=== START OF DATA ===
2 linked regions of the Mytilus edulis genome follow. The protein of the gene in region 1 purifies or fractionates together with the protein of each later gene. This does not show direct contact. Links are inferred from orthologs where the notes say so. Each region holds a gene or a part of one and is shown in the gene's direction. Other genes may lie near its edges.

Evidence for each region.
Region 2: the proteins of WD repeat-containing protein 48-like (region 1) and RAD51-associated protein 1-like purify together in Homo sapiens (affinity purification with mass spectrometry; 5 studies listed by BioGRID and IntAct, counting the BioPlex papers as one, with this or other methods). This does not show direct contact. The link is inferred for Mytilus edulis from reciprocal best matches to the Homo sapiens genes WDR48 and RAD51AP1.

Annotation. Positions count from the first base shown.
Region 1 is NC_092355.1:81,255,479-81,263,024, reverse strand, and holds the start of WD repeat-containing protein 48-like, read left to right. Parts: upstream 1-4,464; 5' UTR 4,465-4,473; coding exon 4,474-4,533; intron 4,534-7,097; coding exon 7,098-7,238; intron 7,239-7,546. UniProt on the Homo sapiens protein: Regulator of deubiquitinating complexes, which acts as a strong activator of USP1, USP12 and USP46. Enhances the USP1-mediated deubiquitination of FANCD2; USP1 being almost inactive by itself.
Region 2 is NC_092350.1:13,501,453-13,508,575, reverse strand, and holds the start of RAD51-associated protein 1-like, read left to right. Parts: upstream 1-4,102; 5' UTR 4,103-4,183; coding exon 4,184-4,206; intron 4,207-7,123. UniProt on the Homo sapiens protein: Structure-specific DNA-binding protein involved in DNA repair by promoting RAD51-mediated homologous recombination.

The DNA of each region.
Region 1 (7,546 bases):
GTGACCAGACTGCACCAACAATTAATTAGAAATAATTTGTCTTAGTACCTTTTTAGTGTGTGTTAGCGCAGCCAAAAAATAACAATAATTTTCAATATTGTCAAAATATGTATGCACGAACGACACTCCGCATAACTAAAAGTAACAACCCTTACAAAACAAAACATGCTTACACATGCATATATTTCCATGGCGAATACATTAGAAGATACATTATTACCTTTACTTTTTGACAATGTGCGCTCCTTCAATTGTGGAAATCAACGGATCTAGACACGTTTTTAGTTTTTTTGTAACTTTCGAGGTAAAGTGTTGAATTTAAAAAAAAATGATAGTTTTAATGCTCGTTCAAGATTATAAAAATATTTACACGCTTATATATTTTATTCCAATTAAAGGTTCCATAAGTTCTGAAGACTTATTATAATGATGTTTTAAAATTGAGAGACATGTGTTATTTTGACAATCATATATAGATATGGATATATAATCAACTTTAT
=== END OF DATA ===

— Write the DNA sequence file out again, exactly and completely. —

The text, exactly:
2 linked regions of the Mytilus edulis genome follow. The protein of the gene in region 1 purifies or fractionates together with the protein of each later gene. This does not show direct contact. Links are inferred from orthologs where the notes say so. Each region holds a gene or a part of one and is shown in the gene's direction. Other genes may lie near its edges.

Evidence for each region.
Region 2: the proteins of WD repeat-containing protein 48-like (region 1) and RAD51-associated protein 1-like purify together in Homo sapiens (affinity purification with mass spectrometry; 5 studies listed by BioGRID and IntAct, counting the BioPlex papers as one, with this or other methods). This does not show direct contact. The link is inferred for Mytilus edulis from reciprocal best matches to the Homo sapiens genes WDR48 and RAD51AP1.

Annotation. Positions count from the first base shown.
Region 1 is NC_092355.1:81,255,479-81,263,024, reverse strand, and holds the start of WD repeat-containing protein 48-like, read left to right. Parts: upstream 1-4,464; 5' UTR 4,465-4,473; coding exon 4,474-4,533; intron 4,534-7,097; coding exon 7,098-7,238; intron 7,239-7,546. UniProt on the Homo sapiens protein: Regulator of deubiquitinating complexes, which acts as a strong activator of USP1, USP12 and USP46. Enhances the USP1-mediated deubiquitination of FANCD2; USP1 being almost inactive by itself.
Region 2 is NC_092350.1:13,501,453-13,508,575, reverse strand, and holds the start of RAD51-associated protein 1-like, read left to right. Parts: upstream 1-4,102; 5' UTR 4,103-4,183; coding exon 4,184-4,206; intron 4,207-7,123. UniProt on the Homo sapiens protein: Structure-specific DNA-binding protein involved in DNA repair by promoting RAD51-mediated homologous recombination.

The DNA of each region.
Region 1 (7,546 bases):
GTGACCAGACTGCACCAACAATTAATTAGAAATAATTTGTCTTAGTACCTTTTTAGTGTGTGTTAGCGCAGCCAAAAAATAACAATAATTTTCAATATTGTCAAAATATGTATGCACGAACGACACTCCGCATAACTAAAAGTAACAACCCTTACAAAACAAAACATGCTTACACATGCATATATTTCCATGGCGAATACATTAGAAGATACATTATTACCTTTACTTTTTGACAATGTGCGCTCCTTCAATTGTGGAAATCAACGGATCTAGACACGTTTTTAGTTTTTTTGTAACTTTCGAGGTAAAGTGTTGAATTTAAAAAAAAATGATAGTTTTAATGCTCGTTCAAGATTATAAAAATATTTACACGCTTATATATTTTATTCCAATTAAAGGTTCCATAAGTTCTGAAGACTTATTATAATGATGTTTTAAAATTGAGAGACATGTGTTATTTTGACAATCATATATAGATATGGATATATAATCAACTTTAT